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How to Conduct an Audit of Your Social Media Marketing Strategy

How to Conduct an Audit of Your Social Media Marketing Strategy

If you have been usingsocial media marketing to promote your business, it is important that you at least semi-regularly run an audit of your strategies. Audits help you identify what works and what doesn't, so that you brainstorm ideas to make sure that your future campaigns perform as well as they possibly can. If you've never done an audit of your social media marketing strategies, we wrote this guide to help.

Create the Template of Your Report

The first thing you need to do is determine what important information you will be tracking for the report you will create after the audit. Whether you are creating a spreadsheet to track this information, or something more like a like a slideshow or text document, you should answer the following:

  • What are your KPIs? (Key performance indicators, or in other words, the way you measure your success) Depending on the platform and type of campaign they could be likes, new followers, shares, clicks and leads submitted
  • What type of campaign did you run? Was it simple posts, engaging influencers or customers or paid advertisements?
  • What was the target audience? Make sure to list the audience size and any demographic information such as location, age, gender, and so on.

Once you've determined the answers to these questions, you can create a format and template to use for your report that you can re-use for future audits as well. If you as a business have no previous experience with reporting and analyzing data, we recommend seeking help from a third party that specializes in that area.

Analyze Each Social Media Platform

Once you've determined the structure of the report, you can start looking at the previous social media marketing strategies you ran. The first thing to do is to take a broad look at the campaigns you ran on every single social media platform you were involved with, such as Facebook, Twitter, Instagram, Pinterest and LinkedIn. You should be considering:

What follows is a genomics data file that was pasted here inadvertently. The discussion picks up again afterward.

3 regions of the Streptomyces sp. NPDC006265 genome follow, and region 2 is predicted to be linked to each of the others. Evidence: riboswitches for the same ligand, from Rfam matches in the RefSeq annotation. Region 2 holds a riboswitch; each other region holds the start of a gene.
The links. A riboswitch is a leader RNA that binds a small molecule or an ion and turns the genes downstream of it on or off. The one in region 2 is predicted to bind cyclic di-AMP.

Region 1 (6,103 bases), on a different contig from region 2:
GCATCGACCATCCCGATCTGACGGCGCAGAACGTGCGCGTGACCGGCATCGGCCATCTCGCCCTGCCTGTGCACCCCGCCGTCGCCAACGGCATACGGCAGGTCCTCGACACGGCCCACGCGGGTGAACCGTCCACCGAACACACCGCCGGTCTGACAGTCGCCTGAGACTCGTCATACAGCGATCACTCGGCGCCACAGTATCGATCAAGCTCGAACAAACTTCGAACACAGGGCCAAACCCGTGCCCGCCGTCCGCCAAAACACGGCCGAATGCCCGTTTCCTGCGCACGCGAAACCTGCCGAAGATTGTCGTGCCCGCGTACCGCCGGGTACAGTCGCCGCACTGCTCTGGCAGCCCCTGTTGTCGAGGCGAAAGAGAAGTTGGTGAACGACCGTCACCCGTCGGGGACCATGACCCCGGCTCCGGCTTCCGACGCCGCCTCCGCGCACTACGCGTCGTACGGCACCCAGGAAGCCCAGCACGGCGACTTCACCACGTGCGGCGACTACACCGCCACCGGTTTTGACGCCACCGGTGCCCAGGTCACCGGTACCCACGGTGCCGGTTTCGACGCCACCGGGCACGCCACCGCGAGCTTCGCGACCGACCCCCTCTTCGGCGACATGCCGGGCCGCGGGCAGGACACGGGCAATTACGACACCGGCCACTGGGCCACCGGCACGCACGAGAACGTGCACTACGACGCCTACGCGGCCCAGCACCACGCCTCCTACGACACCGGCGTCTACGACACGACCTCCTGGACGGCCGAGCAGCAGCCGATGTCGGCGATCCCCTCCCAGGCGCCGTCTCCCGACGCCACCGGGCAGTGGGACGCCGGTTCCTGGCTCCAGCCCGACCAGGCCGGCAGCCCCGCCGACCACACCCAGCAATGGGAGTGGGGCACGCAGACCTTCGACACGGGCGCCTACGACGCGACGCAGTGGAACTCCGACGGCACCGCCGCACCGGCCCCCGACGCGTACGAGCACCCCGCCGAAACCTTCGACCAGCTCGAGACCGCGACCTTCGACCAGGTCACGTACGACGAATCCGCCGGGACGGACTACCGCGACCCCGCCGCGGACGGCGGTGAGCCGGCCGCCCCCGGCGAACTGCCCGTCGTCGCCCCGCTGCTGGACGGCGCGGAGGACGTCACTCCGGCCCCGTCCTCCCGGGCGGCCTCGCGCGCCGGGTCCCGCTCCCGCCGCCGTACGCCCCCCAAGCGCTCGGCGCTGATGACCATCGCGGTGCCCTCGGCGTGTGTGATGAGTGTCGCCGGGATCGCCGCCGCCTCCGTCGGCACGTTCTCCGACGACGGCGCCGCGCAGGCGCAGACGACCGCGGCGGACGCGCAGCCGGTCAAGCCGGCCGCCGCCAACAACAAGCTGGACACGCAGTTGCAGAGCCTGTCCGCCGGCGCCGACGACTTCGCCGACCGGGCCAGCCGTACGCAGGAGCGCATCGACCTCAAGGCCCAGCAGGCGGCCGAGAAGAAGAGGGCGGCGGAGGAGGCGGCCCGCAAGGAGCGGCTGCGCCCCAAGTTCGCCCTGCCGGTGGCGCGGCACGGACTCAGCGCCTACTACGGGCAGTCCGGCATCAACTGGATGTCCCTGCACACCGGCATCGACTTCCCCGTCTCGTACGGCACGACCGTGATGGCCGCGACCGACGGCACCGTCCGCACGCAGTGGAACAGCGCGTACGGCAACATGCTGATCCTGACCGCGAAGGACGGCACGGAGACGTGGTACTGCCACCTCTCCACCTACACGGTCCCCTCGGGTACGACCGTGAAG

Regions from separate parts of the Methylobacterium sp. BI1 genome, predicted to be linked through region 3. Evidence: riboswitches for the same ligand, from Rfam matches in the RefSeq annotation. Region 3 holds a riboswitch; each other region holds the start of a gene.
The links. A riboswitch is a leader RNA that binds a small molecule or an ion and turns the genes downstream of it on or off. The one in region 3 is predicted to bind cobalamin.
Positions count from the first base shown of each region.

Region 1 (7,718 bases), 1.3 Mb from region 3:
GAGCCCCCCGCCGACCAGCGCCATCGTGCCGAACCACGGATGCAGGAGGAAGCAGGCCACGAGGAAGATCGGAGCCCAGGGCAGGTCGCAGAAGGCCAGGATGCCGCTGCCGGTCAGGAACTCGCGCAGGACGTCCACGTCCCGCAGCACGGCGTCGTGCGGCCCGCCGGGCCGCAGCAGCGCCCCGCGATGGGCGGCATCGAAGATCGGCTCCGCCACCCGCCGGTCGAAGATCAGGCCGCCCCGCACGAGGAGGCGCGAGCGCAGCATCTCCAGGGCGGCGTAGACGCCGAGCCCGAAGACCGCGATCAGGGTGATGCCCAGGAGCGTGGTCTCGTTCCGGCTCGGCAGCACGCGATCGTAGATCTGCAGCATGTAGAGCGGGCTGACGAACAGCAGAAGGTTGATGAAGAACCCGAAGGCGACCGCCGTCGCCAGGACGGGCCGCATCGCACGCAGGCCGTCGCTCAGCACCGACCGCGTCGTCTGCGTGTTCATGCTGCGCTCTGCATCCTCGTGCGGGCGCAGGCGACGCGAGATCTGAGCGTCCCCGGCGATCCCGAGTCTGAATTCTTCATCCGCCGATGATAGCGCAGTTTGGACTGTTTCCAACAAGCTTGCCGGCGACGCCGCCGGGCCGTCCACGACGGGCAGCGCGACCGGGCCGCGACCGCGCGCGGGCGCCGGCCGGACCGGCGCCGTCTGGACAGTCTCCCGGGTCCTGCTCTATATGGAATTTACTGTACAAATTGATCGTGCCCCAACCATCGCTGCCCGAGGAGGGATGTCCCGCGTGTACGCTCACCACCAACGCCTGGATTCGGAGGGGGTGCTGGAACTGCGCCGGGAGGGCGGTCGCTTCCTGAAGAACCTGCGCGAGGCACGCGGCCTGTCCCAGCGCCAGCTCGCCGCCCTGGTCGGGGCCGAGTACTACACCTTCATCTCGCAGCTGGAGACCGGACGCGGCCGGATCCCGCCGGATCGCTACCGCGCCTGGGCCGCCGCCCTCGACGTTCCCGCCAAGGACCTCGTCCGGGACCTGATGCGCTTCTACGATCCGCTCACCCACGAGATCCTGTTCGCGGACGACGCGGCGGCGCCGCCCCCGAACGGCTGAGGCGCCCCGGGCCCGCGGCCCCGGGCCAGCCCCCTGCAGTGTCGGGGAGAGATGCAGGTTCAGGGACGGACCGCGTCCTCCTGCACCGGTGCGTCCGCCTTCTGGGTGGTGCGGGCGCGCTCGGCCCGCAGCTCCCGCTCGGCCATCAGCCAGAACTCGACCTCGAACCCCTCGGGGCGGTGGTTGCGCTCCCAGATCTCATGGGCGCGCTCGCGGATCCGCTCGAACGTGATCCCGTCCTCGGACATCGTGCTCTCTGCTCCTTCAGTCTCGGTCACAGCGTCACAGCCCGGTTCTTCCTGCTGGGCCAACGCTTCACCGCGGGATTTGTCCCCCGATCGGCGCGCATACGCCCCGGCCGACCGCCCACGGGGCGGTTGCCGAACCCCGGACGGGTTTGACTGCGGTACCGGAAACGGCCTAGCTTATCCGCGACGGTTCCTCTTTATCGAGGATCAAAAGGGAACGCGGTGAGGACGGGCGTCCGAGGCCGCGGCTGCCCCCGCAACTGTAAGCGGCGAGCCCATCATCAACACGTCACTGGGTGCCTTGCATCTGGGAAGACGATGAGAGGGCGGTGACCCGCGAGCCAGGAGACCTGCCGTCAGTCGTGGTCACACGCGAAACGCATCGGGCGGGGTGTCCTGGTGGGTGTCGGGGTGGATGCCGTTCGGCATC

• When running a campaign on social media, what platforms did you use and what platforms did you not use? Why or why not?
  • How much time was spent creating each campaign, how long did it run, and what was the total spend (if anything) to run it over that time?
  • What was the net gain after running the campaign, in terms of new followers or traffic and leads to your site?

The point of this more general look at each social media platform and the types of campaigns you ran on them is to get a feel for how your campaigns performed both in general and for each platform. You can really get a feel for what sites tend to have the best performance, and consider cutting back on the time and money you spend on the platforms that don't perform well enough.

Examine Your Best & Worst Social Media Campaigns

Now you can start delving deeper into your social media campaigns by analyzing specific campaigns. For this, you should categorize each campaign by different types: videos, blog articles, product advertisements, promotional campaigns, and so on. Now you can start highlighting the best and worst campaigns that you ran, using the KPIs you identified above. After you gather the basic performance data, you can consider the following:

  • On what social media platforms did each type of marketing campaign perform best and worst?
  • Look at each component of the campaign such as the call to action, the image or creative elements, the ad text, and how you would rate their execution
  • Look at similar types of campaigns your competitors ran to see how your campaigns stack up in comparison

This will help you isolate the campaign types to see how they performed in general, and how each campaign within a given type performed relative to others of the same type. You can then look at planning how to improve your social media campaigns in the future, whether it's confining certain types of campaigns to the platforms on which they perform the best, or improving your calls to action or ad creative, or the best times of day to share a blog article, and so on.

Sarah Perry

With a passion for helping people learn, she is the lead writer of The Weekly Angle email that helps small businesses learn marketing hacks to excel their business.A lover of movies, tournament paintball, and design, you can often find Sarah either on the couch watching a new great flick or at a paintball field.